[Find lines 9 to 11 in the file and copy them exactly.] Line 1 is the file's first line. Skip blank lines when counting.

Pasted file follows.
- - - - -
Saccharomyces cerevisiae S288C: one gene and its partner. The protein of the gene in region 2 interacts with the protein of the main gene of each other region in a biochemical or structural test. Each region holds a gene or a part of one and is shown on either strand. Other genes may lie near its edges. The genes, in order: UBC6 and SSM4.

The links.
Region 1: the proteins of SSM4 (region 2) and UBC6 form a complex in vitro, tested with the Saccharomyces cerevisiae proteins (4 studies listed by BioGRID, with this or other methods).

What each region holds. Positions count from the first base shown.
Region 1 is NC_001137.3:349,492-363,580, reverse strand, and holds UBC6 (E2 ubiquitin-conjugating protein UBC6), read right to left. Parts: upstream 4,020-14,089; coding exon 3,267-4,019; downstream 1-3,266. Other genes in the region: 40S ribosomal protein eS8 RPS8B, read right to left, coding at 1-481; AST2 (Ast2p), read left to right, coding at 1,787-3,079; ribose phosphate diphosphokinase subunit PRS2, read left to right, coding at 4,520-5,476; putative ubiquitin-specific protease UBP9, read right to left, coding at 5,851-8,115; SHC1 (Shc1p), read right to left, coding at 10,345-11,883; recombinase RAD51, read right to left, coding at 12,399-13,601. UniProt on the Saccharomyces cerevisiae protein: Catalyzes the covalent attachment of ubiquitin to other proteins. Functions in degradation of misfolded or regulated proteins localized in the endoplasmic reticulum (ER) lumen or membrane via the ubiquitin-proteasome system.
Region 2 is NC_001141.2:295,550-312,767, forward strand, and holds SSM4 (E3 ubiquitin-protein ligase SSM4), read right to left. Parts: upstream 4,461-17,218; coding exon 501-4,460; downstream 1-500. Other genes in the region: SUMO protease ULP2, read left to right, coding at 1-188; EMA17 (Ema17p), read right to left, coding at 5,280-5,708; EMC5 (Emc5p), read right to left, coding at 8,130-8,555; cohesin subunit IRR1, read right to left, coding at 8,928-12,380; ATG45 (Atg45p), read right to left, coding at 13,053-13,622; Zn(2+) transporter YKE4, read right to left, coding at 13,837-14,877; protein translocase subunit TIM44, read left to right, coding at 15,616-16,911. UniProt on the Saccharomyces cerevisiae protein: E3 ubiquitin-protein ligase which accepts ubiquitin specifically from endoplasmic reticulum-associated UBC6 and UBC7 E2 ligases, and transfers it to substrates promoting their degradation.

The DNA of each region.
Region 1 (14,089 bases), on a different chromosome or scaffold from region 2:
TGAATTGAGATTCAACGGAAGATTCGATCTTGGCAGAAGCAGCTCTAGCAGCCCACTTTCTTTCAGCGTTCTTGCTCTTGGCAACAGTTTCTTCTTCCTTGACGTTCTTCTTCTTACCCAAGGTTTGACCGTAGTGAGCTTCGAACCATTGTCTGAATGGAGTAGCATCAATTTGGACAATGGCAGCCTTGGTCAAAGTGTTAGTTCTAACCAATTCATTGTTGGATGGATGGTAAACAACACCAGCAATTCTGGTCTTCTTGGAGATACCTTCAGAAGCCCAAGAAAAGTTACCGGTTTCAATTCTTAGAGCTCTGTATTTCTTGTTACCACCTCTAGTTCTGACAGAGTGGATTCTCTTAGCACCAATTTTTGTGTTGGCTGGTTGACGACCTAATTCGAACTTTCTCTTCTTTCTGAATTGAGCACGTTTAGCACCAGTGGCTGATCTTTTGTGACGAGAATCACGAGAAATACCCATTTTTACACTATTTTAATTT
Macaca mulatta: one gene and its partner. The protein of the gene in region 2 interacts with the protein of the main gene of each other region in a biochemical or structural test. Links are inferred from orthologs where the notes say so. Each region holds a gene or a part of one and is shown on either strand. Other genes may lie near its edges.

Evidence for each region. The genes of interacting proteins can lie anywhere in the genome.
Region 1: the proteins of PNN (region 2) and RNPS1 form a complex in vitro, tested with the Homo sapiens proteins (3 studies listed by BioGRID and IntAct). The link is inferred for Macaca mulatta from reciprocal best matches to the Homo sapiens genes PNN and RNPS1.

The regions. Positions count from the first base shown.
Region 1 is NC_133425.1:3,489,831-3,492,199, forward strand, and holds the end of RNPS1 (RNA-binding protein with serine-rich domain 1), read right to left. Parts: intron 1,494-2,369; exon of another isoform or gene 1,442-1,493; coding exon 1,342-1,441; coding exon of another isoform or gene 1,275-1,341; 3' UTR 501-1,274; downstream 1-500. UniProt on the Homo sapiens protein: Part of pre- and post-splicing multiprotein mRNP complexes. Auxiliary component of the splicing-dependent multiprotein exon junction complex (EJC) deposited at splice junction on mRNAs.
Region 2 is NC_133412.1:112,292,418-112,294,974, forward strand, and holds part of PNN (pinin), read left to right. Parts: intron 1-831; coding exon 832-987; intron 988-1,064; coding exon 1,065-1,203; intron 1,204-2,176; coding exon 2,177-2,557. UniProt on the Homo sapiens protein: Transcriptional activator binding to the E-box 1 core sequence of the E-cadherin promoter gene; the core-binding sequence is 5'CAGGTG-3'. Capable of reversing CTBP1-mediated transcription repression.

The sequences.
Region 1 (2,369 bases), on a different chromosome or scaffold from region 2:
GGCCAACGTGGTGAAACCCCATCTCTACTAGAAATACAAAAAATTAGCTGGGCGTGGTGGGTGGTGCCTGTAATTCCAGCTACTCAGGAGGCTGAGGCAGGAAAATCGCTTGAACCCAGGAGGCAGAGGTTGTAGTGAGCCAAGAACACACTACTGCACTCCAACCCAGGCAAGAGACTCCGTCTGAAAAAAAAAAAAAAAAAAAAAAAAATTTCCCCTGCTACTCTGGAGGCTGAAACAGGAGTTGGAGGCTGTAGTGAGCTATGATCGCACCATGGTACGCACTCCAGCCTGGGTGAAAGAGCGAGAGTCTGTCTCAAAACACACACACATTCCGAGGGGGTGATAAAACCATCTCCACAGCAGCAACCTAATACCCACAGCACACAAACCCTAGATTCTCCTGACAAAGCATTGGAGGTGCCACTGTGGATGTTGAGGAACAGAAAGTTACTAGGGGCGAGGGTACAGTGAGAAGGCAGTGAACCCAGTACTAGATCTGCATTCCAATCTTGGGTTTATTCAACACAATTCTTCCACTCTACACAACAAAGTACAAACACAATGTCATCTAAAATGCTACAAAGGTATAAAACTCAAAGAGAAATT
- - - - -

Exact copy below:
TGAATTGAGATTCAACGGAAGATTCGATCTTGGCAGAAGCAGCTCTAGCAGCCCACTTTCTTTCAGCGTTCTTGCTCTTGGCAACAGTTTCTTCTTCCTTGACGTTCTTCTTCTTACCCAAGGTTTGACCGTAGTGAGCTTCGAACCATTGTCTGAATGGAGTAGCATCAATTTGGACAATGGCAGCCTTGGTCAAAGTGTTAGTTCTAACCAATTCATTGTTGGATGGATGGTAAACAACACCAGCAATTCTGGTCTTCTTGGAGATACCTTCAGAAGCCCAAGAAAAGTTACCGGTTTCAATTCTTAGAGCTCTGTATTTCTTGTTACCACCTCTAGTTCTGACAGAGTGGATTCTCTTAGCACCAATTTTTGTGTTGGCTGGTTGACGACCTAATTCGAACTTTCTCTTCTTTCTGAATTGAGCACGTTTAGCACCAGTGGCTGATCTTTTGTGACGAGAATCACGAGAAATACCCATTTTTACACTATTTTAATTT
Macaca mulatta: one gene and its partner. The protein of the gene in region 2 interacts with the protein of the main gene of each other region in a biochemical or structural test. Links are inferred from orthologs where the notes say so. Each region holds a gene or a part of one and is shown on either strand. Other genes may lie near its edges.

Evidence for each region. The genes of interacting proteins can lie anywhere in the genome.